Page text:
Arrowhead GC, Littleton. Robert Trent Jones Jr, 1972.

A wonderfully dramatic site for a golf course with holes that play around and between giant red rock formations.

The routing occasionally makes clever use of some of these formations, as at the 12th, a gentle par 4 bending left around a huge rock monolith or the 15th, an otherwise mundane dogleg right that gets the juices up because just right of the fairway is a massive sheer rock formation that tempts you to take it on (though it would be a terrible idea to do so).

#12 looking back from the green (Credit: Brandon Tucker/Golf Advisor)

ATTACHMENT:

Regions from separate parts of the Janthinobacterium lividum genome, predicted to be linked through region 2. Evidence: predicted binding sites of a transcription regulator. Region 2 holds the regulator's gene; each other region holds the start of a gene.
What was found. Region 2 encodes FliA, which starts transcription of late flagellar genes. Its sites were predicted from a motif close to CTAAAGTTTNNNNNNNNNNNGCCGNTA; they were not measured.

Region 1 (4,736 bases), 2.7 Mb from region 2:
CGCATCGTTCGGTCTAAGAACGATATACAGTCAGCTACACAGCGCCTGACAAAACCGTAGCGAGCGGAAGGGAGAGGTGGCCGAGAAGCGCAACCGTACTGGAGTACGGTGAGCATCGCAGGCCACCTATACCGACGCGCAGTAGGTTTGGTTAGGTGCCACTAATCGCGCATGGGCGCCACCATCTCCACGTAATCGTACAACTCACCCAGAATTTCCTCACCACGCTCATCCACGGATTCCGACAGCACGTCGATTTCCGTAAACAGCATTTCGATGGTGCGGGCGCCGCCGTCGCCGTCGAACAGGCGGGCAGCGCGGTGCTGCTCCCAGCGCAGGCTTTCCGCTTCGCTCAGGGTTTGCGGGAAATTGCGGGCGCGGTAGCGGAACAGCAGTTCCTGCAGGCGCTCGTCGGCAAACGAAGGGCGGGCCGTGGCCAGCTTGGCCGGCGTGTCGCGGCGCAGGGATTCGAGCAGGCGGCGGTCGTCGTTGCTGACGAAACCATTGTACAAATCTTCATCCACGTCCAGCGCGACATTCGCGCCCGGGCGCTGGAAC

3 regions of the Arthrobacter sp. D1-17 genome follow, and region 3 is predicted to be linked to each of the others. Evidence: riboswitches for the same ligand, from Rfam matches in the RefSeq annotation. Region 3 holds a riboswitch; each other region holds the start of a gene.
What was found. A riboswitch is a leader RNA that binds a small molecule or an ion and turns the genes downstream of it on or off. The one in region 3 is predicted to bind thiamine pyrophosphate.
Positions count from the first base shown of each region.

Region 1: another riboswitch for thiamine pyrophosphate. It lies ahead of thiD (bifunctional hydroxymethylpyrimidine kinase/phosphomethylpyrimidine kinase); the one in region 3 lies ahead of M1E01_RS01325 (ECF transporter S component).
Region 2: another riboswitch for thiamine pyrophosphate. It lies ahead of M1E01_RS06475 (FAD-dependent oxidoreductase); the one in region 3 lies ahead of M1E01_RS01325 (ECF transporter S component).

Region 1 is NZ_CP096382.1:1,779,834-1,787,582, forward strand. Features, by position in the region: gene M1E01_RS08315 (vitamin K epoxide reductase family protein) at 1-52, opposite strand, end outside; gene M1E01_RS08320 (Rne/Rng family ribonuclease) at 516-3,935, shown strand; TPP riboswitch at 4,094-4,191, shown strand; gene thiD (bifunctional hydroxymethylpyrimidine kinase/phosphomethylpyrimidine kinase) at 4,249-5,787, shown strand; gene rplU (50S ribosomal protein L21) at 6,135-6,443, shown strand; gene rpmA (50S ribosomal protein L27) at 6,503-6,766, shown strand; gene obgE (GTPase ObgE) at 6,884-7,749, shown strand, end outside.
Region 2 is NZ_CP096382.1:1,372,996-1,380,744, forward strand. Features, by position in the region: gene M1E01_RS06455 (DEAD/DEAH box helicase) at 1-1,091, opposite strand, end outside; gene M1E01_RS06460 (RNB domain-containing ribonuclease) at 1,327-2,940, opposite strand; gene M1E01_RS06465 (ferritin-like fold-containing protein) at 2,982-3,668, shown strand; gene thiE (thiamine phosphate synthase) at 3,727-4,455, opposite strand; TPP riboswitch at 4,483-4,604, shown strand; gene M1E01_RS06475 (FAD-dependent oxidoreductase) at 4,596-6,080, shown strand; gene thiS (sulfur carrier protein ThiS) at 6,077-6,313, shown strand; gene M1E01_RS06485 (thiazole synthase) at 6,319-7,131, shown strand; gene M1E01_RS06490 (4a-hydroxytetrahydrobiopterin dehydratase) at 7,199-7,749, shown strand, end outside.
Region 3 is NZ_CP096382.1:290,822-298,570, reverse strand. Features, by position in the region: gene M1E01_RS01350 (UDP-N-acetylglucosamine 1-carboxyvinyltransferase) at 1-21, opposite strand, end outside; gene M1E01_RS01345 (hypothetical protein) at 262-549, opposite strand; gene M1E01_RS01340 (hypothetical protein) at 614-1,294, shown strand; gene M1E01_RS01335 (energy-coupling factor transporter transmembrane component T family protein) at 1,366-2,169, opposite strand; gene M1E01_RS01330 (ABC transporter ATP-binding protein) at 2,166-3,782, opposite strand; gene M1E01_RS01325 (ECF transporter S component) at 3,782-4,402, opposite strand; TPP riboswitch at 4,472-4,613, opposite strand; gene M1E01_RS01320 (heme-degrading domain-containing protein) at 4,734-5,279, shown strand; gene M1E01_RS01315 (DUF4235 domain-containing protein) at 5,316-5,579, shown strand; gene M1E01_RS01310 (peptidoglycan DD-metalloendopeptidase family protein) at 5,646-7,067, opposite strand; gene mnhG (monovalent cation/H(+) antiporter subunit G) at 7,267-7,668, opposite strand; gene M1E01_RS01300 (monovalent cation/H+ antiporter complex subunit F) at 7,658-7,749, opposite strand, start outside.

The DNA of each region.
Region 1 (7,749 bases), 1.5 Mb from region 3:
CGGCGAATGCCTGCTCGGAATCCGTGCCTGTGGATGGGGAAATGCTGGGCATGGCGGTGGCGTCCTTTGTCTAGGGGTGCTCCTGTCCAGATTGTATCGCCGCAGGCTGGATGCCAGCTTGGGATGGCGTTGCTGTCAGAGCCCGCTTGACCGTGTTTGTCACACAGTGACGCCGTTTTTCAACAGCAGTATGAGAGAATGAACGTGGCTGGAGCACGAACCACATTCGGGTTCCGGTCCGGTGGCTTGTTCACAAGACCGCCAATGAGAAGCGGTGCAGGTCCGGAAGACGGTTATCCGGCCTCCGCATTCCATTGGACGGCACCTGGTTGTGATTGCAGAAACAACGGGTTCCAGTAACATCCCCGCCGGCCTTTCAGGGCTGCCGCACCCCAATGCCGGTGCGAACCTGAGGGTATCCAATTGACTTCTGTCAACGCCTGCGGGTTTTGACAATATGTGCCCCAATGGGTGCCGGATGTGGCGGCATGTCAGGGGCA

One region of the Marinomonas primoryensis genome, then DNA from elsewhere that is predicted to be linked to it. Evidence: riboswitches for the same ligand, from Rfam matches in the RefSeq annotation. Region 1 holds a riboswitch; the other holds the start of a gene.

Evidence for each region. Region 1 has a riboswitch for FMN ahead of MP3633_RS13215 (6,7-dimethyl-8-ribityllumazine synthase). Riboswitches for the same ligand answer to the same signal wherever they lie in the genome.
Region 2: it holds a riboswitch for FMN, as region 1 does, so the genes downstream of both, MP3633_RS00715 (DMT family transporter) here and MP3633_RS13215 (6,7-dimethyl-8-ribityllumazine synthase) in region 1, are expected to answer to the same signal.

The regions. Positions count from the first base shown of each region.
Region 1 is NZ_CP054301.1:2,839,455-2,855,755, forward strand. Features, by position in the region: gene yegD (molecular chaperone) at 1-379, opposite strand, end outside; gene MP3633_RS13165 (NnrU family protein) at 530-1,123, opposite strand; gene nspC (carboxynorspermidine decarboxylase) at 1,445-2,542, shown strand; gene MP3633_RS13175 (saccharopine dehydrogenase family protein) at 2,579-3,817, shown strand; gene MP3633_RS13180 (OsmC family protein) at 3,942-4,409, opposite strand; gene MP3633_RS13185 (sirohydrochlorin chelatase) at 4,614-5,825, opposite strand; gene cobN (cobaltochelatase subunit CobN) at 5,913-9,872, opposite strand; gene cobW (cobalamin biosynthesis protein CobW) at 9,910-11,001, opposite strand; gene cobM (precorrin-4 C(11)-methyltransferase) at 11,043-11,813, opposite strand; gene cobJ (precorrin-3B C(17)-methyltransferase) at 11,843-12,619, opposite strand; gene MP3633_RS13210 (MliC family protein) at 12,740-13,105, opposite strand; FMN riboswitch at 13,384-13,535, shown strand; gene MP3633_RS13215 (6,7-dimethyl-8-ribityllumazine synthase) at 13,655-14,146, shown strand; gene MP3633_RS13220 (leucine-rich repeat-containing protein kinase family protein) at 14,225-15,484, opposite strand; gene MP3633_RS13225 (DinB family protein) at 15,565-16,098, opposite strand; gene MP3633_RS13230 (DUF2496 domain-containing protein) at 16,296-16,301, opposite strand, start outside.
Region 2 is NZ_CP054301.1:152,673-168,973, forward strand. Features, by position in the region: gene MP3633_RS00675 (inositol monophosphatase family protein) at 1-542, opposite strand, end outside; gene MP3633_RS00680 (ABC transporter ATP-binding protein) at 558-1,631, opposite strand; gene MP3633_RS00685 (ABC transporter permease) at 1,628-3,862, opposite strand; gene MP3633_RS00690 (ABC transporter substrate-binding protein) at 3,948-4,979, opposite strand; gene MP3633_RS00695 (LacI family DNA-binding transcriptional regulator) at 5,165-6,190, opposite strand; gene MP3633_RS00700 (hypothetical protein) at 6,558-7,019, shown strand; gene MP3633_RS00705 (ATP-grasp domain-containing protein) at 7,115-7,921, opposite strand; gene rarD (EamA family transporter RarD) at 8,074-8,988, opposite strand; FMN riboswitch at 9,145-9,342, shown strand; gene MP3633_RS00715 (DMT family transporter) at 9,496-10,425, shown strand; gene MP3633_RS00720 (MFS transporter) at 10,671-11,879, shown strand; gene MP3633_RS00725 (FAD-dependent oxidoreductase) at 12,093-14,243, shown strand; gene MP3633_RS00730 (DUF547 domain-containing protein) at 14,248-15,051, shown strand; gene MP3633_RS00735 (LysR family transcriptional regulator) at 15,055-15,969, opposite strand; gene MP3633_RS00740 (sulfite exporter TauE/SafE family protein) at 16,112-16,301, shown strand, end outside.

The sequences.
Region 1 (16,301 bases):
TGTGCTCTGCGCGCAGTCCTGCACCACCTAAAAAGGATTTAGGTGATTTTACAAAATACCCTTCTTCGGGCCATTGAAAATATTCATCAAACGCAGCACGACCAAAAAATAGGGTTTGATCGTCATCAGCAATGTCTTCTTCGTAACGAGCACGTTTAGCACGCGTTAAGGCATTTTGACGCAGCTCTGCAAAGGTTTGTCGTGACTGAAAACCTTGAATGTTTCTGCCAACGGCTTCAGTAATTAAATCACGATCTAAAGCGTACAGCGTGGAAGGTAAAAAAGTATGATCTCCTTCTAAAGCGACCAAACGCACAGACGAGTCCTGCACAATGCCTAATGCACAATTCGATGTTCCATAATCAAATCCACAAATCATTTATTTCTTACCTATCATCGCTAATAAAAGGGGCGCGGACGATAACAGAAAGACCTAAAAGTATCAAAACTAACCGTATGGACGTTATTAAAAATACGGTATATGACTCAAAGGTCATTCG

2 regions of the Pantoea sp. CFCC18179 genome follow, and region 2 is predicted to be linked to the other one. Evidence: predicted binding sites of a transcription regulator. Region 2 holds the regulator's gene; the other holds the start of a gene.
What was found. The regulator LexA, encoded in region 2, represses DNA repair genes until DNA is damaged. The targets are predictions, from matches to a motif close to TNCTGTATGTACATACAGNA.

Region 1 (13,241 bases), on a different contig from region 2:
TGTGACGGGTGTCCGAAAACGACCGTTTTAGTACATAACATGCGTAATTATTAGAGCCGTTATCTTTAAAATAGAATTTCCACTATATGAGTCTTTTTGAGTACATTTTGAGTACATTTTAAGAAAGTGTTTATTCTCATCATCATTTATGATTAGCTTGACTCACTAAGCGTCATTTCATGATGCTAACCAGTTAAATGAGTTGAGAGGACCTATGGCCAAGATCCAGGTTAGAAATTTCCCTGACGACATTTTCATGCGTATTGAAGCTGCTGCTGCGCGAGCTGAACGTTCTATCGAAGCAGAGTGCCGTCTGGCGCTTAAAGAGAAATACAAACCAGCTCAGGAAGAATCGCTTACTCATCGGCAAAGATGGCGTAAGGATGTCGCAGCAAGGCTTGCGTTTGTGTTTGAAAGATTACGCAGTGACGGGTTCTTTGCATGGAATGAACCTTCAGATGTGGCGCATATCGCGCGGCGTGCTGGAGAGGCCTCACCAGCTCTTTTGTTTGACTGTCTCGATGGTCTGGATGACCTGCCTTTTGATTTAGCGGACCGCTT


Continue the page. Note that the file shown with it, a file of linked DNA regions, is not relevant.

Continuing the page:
Even better are the smaller rocks that in a few places act as dramatic, terrifying hazards, like the rock outcropping directly behind the green on the par 3 third. I wonder if they ever actually use the back left section of green that’s virtually surrounded by rocks; it’s like the fourth at Spyglass but surrounded by rock instead of dune.

The green at #3 narrows to almost nothing in the back left corner wedged between the rocks (Credit: Brandon Tucker/Golf Advisor)

The most memorable hole by far is the 13th, a drop shot par 3 played between two huge rock monoliths, sort of like playing a shot from the top of Red Rocks Amphitheatre down to the stage.

#13 (Credit: Brandon Tucker/Golf Advisor)

But too many of the holes are just OK golf holes not living up to their spectacular setting. It’s a good golf course, but not a great one. You’re here more for the setting than the golf, of course, but wouldn’t it be great if—as in Monterey or Ireland—the golf was as much of an attraction as the scenery.

Colorado 2nd Decile [1997]